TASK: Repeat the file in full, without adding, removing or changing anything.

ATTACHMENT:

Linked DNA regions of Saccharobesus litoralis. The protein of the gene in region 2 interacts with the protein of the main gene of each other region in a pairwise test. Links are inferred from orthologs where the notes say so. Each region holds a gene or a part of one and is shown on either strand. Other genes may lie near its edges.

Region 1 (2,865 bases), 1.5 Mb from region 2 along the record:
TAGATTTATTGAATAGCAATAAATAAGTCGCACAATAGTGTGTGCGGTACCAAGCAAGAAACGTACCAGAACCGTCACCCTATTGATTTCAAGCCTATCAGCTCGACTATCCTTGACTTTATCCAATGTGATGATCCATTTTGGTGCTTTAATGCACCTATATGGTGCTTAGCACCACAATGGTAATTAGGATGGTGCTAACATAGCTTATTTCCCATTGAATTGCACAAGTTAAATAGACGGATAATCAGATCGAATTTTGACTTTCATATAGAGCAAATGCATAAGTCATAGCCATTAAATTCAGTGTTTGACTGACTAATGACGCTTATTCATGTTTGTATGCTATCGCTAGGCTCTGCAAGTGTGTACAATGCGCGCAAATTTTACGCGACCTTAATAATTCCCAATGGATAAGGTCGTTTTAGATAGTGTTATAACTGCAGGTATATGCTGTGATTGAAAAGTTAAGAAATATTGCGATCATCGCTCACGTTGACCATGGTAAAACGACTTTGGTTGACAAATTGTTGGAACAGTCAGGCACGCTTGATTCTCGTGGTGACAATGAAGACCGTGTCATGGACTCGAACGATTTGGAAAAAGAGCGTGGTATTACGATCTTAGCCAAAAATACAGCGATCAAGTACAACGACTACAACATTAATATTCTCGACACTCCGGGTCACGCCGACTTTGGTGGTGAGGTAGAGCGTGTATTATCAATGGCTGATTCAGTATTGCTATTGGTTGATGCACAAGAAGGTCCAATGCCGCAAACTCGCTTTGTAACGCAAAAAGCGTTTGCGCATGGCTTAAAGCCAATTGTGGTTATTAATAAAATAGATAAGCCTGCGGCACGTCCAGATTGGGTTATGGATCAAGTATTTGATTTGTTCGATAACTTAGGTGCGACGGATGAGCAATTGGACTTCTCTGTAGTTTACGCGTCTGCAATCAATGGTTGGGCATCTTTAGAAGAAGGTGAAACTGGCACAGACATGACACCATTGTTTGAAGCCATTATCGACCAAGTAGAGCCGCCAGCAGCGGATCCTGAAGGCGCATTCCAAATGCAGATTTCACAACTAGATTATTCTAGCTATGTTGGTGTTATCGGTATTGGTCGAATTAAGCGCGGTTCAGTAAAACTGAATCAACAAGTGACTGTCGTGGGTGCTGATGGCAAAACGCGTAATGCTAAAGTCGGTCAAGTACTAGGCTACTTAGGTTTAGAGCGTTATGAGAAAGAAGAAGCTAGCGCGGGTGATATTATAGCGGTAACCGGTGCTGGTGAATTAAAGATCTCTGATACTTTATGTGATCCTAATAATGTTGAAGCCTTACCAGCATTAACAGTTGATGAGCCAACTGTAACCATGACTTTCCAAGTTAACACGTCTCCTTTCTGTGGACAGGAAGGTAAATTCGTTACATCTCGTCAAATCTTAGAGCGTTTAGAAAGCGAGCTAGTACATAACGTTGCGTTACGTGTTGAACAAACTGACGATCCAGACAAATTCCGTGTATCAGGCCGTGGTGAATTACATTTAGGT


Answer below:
Linked DNA regions of Saccharobesus litoralis. The protein of the gene in region 2 interacts with the protein of the main gene of each other region in a pairwise test. Links are inferred from orthologs where the notes say so. Each region holds a gene or a part of one and is shown on either strand. Other genes may lie near its edges.

Region 1 (2,865 bases), 1.5 Mb from region 2 along the record:
TAGATTTATTGAATAGCAATAAATAAGTCGCACAATAGTGTGTGCGGTACCAAGCAAGAAACGTACCAGAACCGTCACCCTATTGATTTCAAGCCTATCAGCTCGACTATCCTTGACTTTATCCAATGTGATGATCCATTTTGGTGCTTTAATGCACCTATATGGTGCTTAGCACCACAATGGTAATTAGGATGGTGCTAACATAGCTTATTTCCCATTGAATTGCACAAGTTAAATAGACGGATAATCAGATCGAATTTTGACTTTCATATAGAGCAAATGCATAAGTCATAGCCATTAAATTCAGTGTTTGACTGACTAATGACGCTTATTCATGTTTGTATGCTATCGCTAGGCTCTGCAAGTGTGTACAATGCGCGCAAATTTTACGCGACCTTAATAATTCCCAATGGATAAGGTCGTTTTAGATAGTGTTATAACTGCAGGTATATGCTGTGATTGAAAAGTTAAGAAATATTGCGATCATCGCTCACGTTGACCATGGTAAAACGACTTTGGTTGACAAATTGTTGGAACAGTCAGGCACGCTTGATTCTCGTGGTGACAATGAAGACCGTGTCATGGACTCGAACGATTTGGAAAAAGAGCGTGGTATTACGATCTTAGCCAAAAATACAGCGATCAAGTACAACGACTACAACATTAATATTCTCGACACTCCGGGTCACGCCGACTTTGGTGGTGAGGTAGAGCGTGTATTATCAATGGCTGATTCAGTATTGCTATTGGTTGATGCACAAGAAGGTCCAATGCCGCAAACTCGCTTTGTAACGCAAAAAGCGTTTGCGCATGGCTTAAAGCCAATTGTGGTTATTAATAAAATAGATAAGCCTGCGGCACGTCCAGATTGGGTTATGGATCAAGTATTTGATTTGTTCGATAACTTAGGTGCGACGGATGAGCAATTGGACTTCTCTGTAGTTTACGCGTCTGCAATCAATGGTTGGGCATCTTTAGAAGAAGGTGAAACTGGCACAGACATGACACCATTGTTTGAAGCCATTATCGACCAAGTAGAGCCGCCAGCAGCGGATCCTGAAGGCGCATTCCAAATGCAGATTTCACAACTAGATTATTCTAGCTATGTTGGTGTTATCGGTATTGGTCGAATTAAGCGCGGTTCAGTAAAACTGAATCAACAAGTGACTGTCGTGGGTGCTGATGGCAAAACGCGTAATGCTAAAGTCGGTCAAGTACTAGGCTACTTAGGTTTAGAGCGTTATGAGAAAGAAGAAGCTAGCGCGGGTGATATTATAGCGGTAACCGGTGCTGGTGAATTAAAGATCTCTGATACTTTATGTGATCCTAATAATGTTGAAGCCTTACCAGCATTAACAGTTGATGAGCCAACTGTAACCATGACTTTCCAAGTTAACACGTCTCCTTTCTGTGGACAGGAAGGTAAATTCGTTACATCTCGTCAAATCTTAGAGCGTTTAGAAAGCGAGCTAGTACATAACGTTGCGTTACGTGTTGAACAAACTGACGATCCAGACAAATTCCGTGTATCAGGCCGTGGTGAATTACATTTAGGT